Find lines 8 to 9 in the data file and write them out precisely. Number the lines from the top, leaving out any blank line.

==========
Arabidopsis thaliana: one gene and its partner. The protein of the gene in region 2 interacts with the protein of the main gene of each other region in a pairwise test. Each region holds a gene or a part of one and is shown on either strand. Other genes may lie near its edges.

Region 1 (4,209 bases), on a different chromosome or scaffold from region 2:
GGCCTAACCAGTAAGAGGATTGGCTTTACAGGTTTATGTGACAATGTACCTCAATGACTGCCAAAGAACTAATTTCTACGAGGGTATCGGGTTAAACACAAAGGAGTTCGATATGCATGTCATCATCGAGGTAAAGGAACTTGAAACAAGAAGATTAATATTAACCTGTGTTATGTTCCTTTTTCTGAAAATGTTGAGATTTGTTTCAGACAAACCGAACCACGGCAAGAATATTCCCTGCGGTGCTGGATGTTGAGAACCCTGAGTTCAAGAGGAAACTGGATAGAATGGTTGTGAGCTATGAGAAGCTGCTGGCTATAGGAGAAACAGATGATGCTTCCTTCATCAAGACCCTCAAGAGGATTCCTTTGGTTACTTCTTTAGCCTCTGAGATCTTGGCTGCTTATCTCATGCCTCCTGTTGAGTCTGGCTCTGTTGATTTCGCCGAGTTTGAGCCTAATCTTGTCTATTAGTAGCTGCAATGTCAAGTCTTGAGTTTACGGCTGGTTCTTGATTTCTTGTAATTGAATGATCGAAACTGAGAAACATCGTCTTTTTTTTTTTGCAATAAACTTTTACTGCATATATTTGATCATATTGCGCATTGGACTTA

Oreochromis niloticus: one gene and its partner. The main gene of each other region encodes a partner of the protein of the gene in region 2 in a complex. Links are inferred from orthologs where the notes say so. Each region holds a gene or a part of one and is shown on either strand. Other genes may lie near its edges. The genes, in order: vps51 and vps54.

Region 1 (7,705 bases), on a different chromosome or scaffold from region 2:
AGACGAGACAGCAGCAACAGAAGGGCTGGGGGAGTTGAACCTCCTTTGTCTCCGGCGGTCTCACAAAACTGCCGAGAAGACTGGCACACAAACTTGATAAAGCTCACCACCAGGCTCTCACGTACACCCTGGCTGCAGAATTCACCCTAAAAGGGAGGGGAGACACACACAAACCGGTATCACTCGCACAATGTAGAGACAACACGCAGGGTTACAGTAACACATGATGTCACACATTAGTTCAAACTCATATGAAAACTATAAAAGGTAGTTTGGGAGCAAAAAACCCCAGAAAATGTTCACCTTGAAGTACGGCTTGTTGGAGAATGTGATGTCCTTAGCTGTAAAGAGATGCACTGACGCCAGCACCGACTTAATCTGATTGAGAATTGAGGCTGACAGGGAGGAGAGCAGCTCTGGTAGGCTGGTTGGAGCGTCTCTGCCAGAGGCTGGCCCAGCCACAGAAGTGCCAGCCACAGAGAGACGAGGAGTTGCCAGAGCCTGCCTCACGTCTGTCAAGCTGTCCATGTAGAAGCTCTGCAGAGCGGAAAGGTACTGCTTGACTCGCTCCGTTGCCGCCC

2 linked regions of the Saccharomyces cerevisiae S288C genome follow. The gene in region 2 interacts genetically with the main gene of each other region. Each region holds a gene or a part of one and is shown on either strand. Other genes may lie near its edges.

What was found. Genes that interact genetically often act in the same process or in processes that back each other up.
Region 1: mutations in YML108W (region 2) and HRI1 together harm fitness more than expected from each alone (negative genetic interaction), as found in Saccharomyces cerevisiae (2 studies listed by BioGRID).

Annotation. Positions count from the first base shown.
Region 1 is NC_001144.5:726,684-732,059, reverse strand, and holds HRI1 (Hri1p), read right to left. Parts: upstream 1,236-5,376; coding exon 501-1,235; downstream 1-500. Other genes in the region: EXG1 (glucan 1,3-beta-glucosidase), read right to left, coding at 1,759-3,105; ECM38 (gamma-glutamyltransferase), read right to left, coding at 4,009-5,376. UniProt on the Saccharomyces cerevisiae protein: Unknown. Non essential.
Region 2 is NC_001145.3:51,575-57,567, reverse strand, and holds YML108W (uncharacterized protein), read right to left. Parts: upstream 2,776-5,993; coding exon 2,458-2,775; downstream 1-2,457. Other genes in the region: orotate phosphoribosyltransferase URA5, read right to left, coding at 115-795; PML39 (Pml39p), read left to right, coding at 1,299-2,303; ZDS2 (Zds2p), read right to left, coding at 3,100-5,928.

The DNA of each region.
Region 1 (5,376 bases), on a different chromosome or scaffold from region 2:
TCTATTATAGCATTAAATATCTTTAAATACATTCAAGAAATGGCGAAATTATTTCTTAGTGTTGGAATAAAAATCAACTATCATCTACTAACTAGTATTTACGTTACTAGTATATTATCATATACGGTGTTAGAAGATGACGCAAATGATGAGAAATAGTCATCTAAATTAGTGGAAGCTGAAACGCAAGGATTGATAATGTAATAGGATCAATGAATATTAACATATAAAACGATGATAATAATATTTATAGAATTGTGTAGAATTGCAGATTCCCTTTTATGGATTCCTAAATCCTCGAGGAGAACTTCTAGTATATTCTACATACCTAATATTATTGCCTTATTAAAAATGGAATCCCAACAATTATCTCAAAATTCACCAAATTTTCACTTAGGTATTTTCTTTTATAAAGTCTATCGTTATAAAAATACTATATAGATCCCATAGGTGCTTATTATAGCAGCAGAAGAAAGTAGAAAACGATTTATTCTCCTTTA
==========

What was found. Genes that interact genetically often act in the same process or in processes that back each other up.
Region 1: mutations in YML108W (region 2) and HRI1 together harm fitness more than expected from each alone (negative genetic interaction), as found in Saccharomyces cerevisiae (2 studies listed by BioGRID).